We also saw poet Pablo Neruda’s house but I wouldn’t recommend this unless you are already aware of his work.

Viña del Mar is a large coastal city a 10 minute bus ride away and has a great archeological museum with a Moai statue and large Polynesian section. It’s also where this installment´s featured taxidermy comes from.

Our evenings were partially taken up by a culture festival taking place in Valparaiso which featured Mapuche folk museum, Salsa bands and others. Apparently these kinds of festivals are pretty common.

The best thing about the city is the street art and I seriously suggest everyone goes to Valparaiso just to wander round and have a look. It´s a great city and the only one so far in my travels I’d be happy to live in.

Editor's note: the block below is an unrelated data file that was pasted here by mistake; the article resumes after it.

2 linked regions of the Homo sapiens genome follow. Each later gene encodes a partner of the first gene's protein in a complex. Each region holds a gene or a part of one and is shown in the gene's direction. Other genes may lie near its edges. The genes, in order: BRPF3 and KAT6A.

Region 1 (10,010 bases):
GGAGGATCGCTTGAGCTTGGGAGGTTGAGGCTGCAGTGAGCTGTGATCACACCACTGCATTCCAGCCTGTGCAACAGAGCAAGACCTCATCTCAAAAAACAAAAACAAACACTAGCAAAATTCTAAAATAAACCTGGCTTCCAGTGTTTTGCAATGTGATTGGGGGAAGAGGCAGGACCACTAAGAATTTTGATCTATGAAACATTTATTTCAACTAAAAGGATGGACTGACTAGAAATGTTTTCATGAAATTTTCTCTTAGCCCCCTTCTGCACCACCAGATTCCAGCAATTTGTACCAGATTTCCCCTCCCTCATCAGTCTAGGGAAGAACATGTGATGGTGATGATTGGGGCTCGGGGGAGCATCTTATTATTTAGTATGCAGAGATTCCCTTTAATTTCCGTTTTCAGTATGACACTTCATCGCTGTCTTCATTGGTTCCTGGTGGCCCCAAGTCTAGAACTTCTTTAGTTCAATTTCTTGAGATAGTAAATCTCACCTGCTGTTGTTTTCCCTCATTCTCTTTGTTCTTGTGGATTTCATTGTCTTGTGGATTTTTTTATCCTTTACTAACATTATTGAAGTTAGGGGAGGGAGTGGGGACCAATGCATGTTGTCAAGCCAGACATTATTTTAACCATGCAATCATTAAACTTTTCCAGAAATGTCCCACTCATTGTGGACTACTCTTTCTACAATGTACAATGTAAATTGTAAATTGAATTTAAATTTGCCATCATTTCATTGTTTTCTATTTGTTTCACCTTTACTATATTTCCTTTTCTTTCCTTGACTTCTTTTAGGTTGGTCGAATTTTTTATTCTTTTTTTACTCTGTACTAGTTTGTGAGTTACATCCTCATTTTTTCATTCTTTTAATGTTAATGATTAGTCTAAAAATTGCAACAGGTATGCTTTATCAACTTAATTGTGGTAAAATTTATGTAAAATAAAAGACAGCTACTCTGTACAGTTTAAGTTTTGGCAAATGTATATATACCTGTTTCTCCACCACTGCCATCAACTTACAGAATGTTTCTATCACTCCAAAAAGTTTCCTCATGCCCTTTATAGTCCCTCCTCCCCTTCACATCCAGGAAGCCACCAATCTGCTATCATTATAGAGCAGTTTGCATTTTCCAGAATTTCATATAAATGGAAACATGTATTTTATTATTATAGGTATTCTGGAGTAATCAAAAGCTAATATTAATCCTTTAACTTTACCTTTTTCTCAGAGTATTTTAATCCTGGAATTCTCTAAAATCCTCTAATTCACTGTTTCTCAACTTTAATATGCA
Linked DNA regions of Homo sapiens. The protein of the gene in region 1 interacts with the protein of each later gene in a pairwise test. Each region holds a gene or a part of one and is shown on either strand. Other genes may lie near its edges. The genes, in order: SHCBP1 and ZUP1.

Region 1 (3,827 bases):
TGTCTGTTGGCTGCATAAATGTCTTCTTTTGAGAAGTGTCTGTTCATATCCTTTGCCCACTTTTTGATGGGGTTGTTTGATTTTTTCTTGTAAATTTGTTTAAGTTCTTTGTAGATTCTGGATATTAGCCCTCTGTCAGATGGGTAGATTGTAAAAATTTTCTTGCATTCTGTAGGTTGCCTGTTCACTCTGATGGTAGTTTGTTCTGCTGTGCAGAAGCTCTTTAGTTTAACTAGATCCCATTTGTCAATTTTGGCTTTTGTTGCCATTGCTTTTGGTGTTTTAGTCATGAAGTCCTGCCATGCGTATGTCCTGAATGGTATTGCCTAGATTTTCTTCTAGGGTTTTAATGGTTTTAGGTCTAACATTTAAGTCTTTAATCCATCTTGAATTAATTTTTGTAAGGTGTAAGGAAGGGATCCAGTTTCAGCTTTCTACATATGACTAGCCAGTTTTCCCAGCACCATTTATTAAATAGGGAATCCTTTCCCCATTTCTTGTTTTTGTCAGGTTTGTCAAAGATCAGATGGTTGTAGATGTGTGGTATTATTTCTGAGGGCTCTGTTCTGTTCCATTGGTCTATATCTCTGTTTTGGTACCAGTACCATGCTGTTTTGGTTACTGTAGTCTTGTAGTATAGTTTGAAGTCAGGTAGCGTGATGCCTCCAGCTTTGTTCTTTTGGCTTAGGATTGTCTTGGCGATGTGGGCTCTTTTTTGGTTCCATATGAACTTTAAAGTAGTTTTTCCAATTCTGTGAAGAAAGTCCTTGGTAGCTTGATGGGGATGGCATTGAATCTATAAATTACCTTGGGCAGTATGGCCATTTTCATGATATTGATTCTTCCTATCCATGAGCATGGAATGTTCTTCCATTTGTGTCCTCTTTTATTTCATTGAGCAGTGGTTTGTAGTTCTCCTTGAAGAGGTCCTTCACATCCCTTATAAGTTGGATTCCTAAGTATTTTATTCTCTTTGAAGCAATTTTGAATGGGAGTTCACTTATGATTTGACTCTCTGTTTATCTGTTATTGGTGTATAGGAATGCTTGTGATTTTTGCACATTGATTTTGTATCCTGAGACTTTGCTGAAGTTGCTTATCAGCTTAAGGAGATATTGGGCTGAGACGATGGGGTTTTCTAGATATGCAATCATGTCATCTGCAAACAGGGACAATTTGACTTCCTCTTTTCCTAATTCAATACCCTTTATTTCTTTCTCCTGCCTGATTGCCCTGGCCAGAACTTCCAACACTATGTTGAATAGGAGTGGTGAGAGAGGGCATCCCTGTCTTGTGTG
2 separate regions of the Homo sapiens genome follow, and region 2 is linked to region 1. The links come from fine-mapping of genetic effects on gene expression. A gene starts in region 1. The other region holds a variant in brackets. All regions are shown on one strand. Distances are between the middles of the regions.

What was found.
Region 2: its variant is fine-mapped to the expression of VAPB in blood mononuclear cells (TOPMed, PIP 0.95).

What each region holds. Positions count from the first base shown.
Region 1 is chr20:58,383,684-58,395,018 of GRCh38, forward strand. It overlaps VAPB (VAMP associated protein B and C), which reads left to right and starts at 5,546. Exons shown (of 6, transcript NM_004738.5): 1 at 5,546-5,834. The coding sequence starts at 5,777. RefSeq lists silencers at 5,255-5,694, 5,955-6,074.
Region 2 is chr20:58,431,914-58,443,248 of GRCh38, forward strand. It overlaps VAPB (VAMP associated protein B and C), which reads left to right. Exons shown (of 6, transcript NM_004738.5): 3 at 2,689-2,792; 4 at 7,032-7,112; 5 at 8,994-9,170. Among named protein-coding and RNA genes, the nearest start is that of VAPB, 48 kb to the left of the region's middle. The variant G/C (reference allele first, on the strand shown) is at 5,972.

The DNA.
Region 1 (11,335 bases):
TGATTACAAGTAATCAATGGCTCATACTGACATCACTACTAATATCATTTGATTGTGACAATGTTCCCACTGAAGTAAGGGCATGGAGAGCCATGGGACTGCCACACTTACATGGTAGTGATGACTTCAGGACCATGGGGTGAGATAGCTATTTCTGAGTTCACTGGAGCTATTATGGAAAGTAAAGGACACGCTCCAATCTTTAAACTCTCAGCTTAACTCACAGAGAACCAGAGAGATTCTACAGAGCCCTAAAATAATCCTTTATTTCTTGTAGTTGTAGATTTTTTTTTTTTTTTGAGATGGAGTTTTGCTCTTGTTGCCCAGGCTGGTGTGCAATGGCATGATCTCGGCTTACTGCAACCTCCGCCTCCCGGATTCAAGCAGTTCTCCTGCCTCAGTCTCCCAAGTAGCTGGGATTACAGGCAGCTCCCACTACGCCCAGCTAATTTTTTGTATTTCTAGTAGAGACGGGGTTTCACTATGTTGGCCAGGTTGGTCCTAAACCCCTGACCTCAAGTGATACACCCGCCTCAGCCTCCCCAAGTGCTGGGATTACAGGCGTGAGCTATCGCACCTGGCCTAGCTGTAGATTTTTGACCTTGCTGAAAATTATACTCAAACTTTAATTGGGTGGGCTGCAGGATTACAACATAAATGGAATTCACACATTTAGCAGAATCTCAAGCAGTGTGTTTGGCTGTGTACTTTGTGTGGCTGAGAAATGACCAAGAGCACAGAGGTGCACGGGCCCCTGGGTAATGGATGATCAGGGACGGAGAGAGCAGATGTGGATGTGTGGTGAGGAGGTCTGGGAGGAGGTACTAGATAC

Weed is pretty common in Chile, possibly more so than Argentina. We were offered weed in a supermarket in Valparaiso. Coke is also super cheap and more readily available than in Argentina. Just so you know … if that´s what you’re into.

A Kiwi in Santiago told us that we were doing the ´classic gringo trail´. In an effort to at least partially break away from this, we stopped at La Serena which is slightly less gringo.

The place has a huge shopping centre and big supermarkets. We cooked for ourselves a lot in Chile partly because of finances and partly because the supermarkets are so much better stocked than in Argentina. Food in general is much better, though the fish they are all so proud of is rarely actually seen on the menu, to my disappointment. Anyway, from La Serena it´s also possible to take a two hour bus north to Pueblo del Churros and go on a penguin, seal and dolphin filled boat trip. The water is very very cold in Chile because of the Humboldt current which brings cold water up from the south.